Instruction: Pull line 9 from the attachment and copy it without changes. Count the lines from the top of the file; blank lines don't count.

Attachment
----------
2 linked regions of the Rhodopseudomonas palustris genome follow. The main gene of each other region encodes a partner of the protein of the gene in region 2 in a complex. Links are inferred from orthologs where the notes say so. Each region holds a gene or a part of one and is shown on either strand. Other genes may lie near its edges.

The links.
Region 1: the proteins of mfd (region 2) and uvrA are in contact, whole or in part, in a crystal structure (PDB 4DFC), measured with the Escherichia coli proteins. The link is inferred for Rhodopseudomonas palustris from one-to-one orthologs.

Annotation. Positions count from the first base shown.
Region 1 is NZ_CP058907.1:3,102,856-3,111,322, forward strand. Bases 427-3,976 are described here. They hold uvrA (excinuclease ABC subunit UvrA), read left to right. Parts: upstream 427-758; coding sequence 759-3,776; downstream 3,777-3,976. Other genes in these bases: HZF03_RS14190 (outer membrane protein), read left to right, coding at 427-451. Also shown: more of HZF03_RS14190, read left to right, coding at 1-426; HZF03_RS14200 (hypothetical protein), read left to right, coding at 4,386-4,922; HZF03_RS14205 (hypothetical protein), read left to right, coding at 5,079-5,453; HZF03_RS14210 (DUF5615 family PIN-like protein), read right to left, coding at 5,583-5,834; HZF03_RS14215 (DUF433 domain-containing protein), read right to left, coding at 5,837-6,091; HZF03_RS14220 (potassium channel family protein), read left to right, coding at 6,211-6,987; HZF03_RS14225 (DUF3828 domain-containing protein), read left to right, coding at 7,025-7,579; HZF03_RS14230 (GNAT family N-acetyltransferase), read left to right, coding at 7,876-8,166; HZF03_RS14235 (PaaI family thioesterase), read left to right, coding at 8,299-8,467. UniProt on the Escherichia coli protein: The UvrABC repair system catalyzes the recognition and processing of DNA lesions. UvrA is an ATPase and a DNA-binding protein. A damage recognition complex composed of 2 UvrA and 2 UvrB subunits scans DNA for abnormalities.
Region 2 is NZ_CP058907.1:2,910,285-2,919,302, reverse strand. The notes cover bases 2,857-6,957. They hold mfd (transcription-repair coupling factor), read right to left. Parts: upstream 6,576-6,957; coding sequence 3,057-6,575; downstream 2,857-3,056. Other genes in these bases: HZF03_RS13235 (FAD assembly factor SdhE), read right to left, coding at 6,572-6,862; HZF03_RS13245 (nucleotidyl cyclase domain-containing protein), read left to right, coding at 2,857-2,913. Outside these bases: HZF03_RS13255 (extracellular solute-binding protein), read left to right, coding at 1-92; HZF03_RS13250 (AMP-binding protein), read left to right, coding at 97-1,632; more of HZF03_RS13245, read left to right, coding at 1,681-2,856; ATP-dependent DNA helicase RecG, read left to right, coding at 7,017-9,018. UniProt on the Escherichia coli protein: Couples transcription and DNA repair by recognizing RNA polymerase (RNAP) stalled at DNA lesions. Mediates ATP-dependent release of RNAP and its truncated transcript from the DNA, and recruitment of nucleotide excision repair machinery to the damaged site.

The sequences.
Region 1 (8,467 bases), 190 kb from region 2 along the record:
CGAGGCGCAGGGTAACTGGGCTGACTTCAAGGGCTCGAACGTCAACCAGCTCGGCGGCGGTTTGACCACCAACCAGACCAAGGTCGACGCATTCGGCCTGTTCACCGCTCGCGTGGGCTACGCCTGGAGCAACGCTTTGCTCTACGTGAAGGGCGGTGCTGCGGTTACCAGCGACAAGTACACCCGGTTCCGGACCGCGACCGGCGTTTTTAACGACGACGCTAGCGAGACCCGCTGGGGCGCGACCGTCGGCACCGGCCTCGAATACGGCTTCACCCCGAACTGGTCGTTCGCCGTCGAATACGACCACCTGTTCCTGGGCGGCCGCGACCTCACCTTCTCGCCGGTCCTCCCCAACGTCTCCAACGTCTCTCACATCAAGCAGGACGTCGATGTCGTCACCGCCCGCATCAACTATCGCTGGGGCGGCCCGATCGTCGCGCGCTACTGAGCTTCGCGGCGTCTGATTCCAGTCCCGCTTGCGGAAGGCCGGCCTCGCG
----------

CGAGGCGCAGGGTAACTGGGCTGACTTCAAGGGCTCGAACGTCAACCAGCTCGGCGGCGGTTTGACCACCAACCAGACCAAGGTCGACGCATTCGGCCTGTTCACCGCTCGCGTGGGCTACGCCTGGAGCAACGCTTTGCTCTACGTGAAGGGCGGTGCTGCGGTTACCAGCGACAAGTACACCCGGTTCCGGACCGCGACCGGCGTTTTTAACGACGACGCTAGCGAGACCCGCTGGGGCGCGACCGTCGGCACCGGCCTCGAATACGGCTTCACCCCGAACTGGTCGTTCGCCGTCGAATACGACCACCTGTTCCTGGGCGGCCGCGACCTCACCTTCTCGCCGGTCCTCCCCAACGTCTCCAACGTCTCTCACATCAAGCAGGACGTCGATGTCGTCACCGCCCGCATCAACTATCGCTGGGGCGGCCCGATCGTCGCGCGCTACTGAGCTTCGCGGCGTCTGATTCCAGTCCCGCTTGCGGAAGGCCGGCCTCGCG